A couple of weeks ago I had the distinct joy of spending a week with my eldest son, Grey, on a motorcycle. Grey is 9, and fairly new to riding (passenger, of course). I think before we left he’d done maybe 50 miles, career.
So I shouldn’t have been surprised that he ultimately was over the trip before it ended. We went from Chattanooga to Memphis by way of Huntsville, then returned from Memphis to Chattanooga by way of Gadsen using only state highways so that when grandmama eventually finds out about the trip she’ll only murder me once. It was somewhere between 800-900 miles in all. We had mostly good weather, and at the end mom & brother came down to Gadsen to spare Grey the final 120 miles that were spent in at least a continual drizzle, mostly rain, and the occasional downpour. We probably still wouldn’t be home if she hadn’t.
The alleged main purpose of the trip was that for my birthday this year I wanted to take a road trip with Grey. He’s got a great music teacher, Dr. Lane, that has turned him on to the The Beatles & Elvis; so, deciding it would be easier to ride to Graceland than Liverpool, we made our plans.
The real reason I wanted to go was that I wanted to head off something I see in most of my youth as they enter our program. In a great majority of kids, I see a huge gulf in communication between them and their parents. Somewhere way back they realized that certain subjects that they were curious about or just beginning to learn about their parents very distinctly weren’t talking about – sex, bad words, whatever. On the other hand, they were also realizing that their friends were totally willing to talk about those things. So in an odd misalignment of “honor your parents,” they subconsciously agreed to not talk about those things with mom & dad. Mostly ever.
I don’t want that gulf between me and my boys.
After talking with my wife and many age-level professionals, I felt cleared for the following idea: on our trip, we were going to talk about all of the bad words. Just get them all out there on the table and talk about them. Rank them. Make a chart. Talk about how words don’t have meaning until we give them meaning and that most times it’s how you use the words that gets you in trouble. We talked about how James May (“Captain Slow” from Top Gear UK) says, “oh, cock,” all the time and how weird it is that the word is nearly charming in England but a quick, free ride to the principal’s office here.
I hadn’t necessarily intended to talk about sex just yet, but somewhere near the top of the chart realized that if you’re going to explain that word you kinda have to. Soon we had little cartoon people drawn with a handful of words ranging from medical to vulgar assigned to various parts of the body (cue James May).
Fortunately, the conversation started naturally; he asked why “sexy” was sometimes a bad word but also why everyone keeps saying it. That opened the door for the revelation that there really aren’t any “bad words,” there are just at times offensive words, and that when we use words that are offensive, there are consequences. Through the whole conversation he’d occasionally facepalm and shake his head saying, “I keep feeling guilty and that I’m about to get in trouble.” But then he’d laugh, and there was obvious relief in his tone.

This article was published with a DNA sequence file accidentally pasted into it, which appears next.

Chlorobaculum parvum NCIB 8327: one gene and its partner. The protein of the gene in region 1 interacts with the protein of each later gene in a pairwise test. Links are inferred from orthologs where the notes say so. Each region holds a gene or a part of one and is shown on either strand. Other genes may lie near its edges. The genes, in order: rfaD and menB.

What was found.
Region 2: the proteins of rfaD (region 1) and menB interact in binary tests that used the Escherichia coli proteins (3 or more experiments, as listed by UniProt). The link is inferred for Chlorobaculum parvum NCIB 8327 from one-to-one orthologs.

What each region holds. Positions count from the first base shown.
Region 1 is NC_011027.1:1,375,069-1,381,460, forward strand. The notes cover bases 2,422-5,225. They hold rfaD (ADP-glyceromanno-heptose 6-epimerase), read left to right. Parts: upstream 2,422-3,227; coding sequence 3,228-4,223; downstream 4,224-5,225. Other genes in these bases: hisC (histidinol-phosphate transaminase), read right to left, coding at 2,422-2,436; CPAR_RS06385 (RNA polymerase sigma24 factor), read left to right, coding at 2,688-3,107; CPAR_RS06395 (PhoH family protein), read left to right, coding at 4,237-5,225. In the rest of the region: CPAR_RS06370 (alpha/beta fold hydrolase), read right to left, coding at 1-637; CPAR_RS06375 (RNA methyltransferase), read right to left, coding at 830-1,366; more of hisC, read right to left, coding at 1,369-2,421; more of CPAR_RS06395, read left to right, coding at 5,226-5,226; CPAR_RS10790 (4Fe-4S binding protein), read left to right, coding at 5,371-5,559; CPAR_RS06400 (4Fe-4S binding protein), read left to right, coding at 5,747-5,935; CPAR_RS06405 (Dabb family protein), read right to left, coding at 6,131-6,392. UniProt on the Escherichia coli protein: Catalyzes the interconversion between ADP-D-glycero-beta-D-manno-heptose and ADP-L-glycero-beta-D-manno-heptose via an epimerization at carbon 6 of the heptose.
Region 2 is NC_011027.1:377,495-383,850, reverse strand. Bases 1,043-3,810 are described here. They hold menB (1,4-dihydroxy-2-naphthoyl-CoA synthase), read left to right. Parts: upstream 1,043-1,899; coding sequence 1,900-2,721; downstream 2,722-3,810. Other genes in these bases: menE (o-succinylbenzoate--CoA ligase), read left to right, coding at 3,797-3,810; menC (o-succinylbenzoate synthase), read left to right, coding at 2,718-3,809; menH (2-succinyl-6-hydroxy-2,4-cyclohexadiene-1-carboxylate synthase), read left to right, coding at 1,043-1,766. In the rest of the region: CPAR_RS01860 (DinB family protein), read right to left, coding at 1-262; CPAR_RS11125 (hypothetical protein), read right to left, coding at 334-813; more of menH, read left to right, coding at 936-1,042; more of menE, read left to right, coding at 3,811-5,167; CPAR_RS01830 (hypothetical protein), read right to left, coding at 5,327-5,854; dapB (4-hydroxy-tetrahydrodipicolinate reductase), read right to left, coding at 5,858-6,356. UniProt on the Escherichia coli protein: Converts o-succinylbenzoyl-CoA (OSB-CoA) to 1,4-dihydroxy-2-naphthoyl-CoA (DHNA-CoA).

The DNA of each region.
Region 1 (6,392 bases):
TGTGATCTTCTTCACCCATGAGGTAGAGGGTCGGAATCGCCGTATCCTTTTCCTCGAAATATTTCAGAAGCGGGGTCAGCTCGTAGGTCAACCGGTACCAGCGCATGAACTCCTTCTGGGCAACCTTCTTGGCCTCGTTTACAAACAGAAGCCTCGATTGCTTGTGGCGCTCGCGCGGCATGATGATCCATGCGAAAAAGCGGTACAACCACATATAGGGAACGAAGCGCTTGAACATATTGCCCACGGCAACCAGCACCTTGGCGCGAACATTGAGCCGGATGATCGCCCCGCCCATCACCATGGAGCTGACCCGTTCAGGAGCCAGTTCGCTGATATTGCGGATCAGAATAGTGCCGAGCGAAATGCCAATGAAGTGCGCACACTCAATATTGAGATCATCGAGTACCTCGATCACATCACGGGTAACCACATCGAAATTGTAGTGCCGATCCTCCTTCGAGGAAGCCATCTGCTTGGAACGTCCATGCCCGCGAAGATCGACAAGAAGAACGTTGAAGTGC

Which was exactly what I wanted. All I wanted from the week was for him to realize that there’s no subject that he can’t come to me and talk about. That there is no “bad” conversation. That there is no thing that mom & dad aren’t willing to talk out with him. And I made it crystal clear that as he gets older I don’t expect us to have to agree on every subject. We talked about how he’s going to have to make his own decisions about things in life and faith and that I always want to talk with him about everything, even and almost especially if we don’t agree.
I think he got it. In case you’re wondering if I corrupted him, I didn’t. He already knew all the words. He actually made the list without my help. He just didn’t know what most of them meant. And it really felt at the end of the week that him knowing what they mean will curtail him feeling like he needs to say any of them to fit in. He seemed to realize that there was an implied trust in having the conversation and that I wasn’t simply arming him to go back and ruin/inform his little brother or become the Font of Swearing Knowledge at school. He realized that his friends don’t understand what they’re saying, they’re mostly just saying bad words for the sake of saying bad words. He knows that his friends don’t understand how hateful their speech is when they throw around racial slurs or derogatory epithets. And in our last conversation on the trip, we got to talk about the real power of words, which is where we get to choose how our words will affect someone. How a kind word or a forgiving word has equal or usually even greater power to impact another than any curse or insult.
So what does that have to do with youth ministry? Your youth ministry and your church is the parent. Your youth have things that they want to talk about that they’ve realized that the church isn’t comfortable talking about, so they’re honoring that. They’ll talk about it with their friends for a while, and probably eventually head out on their own for a bit to figure those things out for themselves. They might come back when they’re older; we really do seem to understand our parents more when we grow up a little. We forgive them their faults, treasure their goodness, and build a new relationship.
But what if we started talking with them about those things now, in a way that isn’t trying to “fix” them? What aren’t you talking about? Doubt? Sex? Death? Are you letting them question God and scripture?
Do your kids feel guilty or relieved when they come and talk to you?